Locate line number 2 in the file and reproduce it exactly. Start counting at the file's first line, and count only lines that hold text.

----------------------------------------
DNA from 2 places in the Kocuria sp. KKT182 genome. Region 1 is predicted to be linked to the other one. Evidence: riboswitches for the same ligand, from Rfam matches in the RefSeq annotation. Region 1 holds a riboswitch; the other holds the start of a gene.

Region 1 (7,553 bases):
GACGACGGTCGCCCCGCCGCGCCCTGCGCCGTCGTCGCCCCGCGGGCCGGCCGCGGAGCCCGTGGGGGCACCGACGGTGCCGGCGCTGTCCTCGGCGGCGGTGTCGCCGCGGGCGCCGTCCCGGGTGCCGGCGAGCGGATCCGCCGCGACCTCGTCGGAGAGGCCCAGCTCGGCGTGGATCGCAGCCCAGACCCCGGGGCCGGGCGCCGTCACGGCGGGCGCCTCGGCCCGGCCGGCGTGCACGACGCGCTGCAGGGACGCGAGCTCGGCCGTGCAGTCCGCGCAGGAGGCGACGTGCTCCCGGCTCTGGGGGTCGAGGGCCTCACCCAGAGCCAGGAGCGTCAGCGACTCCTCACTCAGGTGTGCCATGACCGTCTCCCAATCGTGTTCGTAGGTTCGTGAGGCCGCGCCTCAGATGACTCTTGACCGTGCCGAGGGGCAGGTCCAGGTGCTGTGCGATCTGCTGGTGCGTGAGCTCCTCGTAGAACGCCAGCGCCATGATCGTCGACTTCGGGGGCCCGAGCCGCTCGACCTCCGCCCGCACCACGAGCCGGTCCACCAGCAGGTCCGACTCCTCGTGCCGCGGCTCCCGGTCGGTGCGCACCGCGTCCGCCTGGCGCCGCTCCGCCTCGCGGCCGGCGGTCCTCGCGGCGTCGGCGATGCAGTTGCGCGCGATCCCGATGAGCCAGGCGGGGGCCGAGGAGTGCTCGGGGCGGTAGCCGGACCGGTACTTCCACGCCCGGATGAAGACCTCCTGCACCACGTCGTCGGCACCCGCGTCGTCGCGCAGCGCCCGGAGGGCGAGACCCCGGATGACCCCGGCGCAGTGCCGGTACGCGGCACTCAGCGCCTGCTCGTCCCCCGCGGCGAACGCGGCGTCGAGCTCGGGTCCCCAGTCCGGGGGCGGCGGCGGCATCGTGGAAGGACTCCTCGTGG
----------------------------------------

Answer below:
Region 1 (7,553 bases):